With the account number, one could theoretically go online and shut off the home’s water service, or order a big pile of mulch to be delivered to their yard and billed to their account.
ARLnow.com tested the vulnerability and came one click away from sending a big mulch pile to the front yard of a national media personality who lives in Arlington. Through a spokeswoman, that individual declined to comment or be identified in this article.
Within a week of ARLnow.com notifying the county, the automated phone system had been taken offline — callers now only have the option of speaking to a customer service representative — and some account number fields were removed from online forms.
“Our approach is customer-focused and to make it convenient for residents to make service requests, order mulch and report problems through the County website or by telephone,” said Dept. of Environmental Services spokeswoman Jessica Baxter. “It is a philosophy our customers value based on their feedback.”
“To date, we have not had a problem with people misusing the system,” Baxter continued. “As with any system, we are always looking for ways to improve while balancing the needs of our customers. Thanks for bringing this matter to our attention.”
Alexander Chamandy, the founder of Arlington-based IT services firm Envescent, LLC, was the first to spot the vulnerability.
“I discovered this unauthorized information disclosure issue by accident when scheduling a curbside pickup with Arlington,” he said. “It was disconcerting that one’s account information, name, address and other details could be shared with an unauthorized party. Because identity theft and data breaches are on the rise I felt it was important to alert ARLnow.com and Arlington County.”
The leaves are falling, and the county is coming to take them away.
Arlington County’s leaf collection program is scheduled to start next week, eventually offering two ways for locals to rid their yards of leaves.
“We provide residents of the county opportunities to get rid of their leaves in an environmentally responsible way,” Solid Waste Bureau Chief Erik Grabowsky said in an informational video about the program (above).
Leaf bag collection begins on Monday. The county will collect full, biodegradable paper leaf bags the day after regular trash collection. The collection runs every weekday from Nov. 2 through Jan. 8, including all holidays except for Christmas and New Year’s Eve.
These biodegradable bags can be reused from last spring’s waste collection, purchased at hardware stores, or picked up from one of the following locations, while supplies last:
- Aurora Hills Community Center, 735 18th St. S.
- Courthouse Plaza Information Desk, 2100 Clarendon Blvd.
- Lee Community Center & Park, 5722 Lee Highway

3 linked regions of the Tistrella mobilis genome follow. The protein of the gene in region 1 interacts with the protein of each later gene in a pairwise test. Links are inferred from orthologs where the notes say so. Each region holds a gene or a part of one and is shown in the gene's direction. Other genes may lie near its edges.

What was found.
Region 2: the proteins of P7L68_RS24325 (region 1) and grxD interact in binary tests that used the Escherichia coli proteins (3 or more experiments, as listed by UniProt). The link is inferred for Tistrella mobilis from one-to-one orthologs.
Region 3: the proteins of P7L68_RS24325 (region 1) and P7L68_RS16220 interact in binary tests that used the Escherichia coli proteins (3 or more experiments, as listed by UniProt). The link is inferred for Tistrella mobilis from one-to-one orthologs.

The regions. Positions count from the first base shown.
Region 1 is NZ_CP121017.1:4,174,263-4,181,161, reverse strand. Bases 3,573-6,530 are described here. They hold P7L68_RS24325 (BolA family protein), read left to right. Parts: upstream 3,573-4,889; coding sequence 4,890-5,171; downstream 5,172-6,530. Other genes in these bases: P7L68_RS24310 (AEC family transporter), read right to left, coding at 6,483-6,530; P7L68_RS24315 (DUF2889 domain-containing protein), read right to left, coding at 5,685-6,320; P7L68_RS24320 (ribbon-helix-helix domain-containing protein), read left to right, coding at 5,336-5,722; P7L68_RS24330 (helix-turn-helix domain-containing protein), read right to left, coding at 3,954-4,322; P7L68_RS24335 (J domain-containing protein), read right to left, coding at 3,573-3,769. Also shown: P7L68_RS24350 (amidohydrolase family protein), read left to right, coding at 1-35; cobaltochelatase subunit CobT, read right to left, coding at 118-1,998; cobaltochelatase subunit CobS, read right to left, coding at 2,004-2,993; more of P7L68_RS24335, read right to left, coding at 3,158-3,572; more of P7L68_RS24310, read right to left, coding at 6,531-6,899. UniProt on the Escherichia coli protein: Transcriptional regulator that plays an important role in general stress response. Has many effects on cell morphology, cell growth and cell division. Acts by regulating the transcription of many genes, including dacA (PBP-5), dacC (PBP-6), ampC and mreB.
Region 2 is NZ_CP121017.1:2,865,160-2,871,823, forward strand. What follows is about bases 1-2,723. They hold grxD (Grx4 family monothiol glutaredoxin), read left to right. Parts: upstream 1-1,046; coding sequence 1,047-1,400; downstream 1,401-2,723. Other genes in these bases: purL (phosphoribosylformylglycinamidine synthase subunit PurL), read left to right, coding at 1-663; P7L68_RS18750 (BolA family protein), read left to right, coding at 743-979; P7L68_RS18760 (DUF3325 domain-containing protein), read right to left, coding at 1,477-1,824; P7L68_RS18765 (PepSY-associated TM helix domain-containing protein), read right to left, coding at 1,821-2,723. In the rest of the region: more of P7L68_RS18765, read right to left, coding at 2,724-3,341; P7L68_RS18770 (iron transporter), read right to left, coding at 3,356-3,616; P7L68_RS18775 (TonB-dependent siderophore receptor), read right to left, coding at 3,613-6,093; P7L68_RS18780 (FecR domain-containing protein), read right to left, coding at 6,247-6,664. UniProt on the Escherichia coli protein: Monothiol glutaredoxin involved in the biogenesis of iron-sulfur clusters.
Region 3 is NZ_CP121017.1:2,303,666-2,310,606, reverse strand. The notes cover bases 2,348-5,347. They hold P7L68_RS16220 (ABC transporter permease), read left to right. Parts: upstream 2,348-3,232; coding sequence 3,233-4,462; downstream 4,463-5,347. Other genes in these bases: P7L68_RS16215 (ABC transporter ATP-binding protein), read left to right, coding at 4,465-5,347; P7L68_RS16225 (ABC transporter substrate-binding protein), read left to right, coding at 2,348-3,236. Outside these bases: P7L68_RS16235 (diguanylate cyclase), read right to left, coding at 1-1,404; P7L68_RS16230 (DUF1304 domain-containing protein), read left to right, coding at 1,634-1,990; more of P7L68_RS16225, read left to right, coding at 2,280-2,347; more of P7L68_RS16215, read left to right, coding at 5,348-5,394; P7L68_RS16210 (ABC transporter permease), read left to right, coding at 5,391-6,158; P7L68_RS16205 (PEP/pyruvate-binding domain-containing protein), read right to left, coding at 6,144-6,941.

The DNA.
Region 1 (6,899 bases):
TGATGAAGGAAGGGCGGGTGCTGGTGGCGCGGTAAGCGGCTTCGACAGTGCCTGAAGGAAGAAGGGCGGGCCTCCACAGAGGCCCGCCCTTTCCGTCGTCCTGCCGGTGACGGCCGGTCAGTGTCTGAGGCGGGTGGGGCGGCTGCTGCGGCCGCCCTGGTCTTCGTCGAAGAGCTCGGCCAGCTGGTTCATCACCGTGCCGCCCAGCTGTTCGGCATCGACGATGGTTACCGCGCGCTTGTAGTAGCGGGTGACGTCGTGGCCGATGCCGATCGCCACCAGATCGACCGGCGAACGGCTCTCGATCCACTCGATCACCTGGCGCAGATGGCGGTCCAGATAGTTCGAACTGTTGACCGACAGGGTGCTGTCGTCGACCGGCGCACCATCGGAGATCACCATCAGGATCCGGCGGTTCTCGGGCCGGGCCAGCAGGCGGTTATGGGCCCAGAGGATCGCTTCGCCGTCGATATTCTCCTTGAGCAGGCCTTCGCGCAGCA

- Long Branch Nature Center, 625 S. Carlin Springs Rd.
- Lubber Run Community Center, 300 N. Park Dr.
- Madison Community Center & Park, 3829 N. Stafford St.
- Solid Waste Bureau, 4300 29th St. S.
- Thomas Jefferson Community Center, 3501 2nd St. S.
Vacuum leaf collection will begin the following week on Nov. 9, running every Monday through Saturday until Dec. 17, excluding Thanksgiving. Residents are asked to rake leaves into piles along the curb, making sure the pile only has leaves in it and is clear of cars and storm sewers.
The vacuum will make two passes in each neighborhood, scheduled based on when the leaves in each area will fall.
“We did an analysis of the types of trees in the county [because] the leaves from various types of trees will fall at different times,” Grabowsky explained. “We’ve tweaked the schedule a little bit so we think we’ve actually now optimized our collection program for vacuuming. We’re hoping this year is as successful as last year.”
Part of ensuring this success is giving at least one weekend’s notice before a vacuum collection. Yellow signs around a neighborhood will indicate the vacuum’s first pass, and orange signs will indicate the second.
“We try to be thorough and diligent to make sure we don’t miss anybody,” Grabowsky added.
More information about how to prepare for leaf collection is available on the county’s website.
Photo via DES
That’s the message from Arlington County, which is no longer accepting plastic bags as part of their curbside recycling program. Instead, those wishing to get rid of grocery bags need to take them back to grocery stores, which can recycle them.
The change comes as a result of new recommendations from the county’s Solid Waste Bureau, said Arlington Dept. of Environmental Services spokeswoman Meghan McMahon.
Plastic bags can be difficult to recycle because of their flimsy nature, McMahon said.
“Plastic bags tend to get stuck and cause damage to the recycling facility machines,” she said. “Recycling companies can spend hours shutting down machinery and pulling out the bags.”
The county has a list of grocery stores accepting plastic bags for recycling available on its website, McMahon said. According to the website, plastic bags can be placed in marked containers outside of certain grocery stores.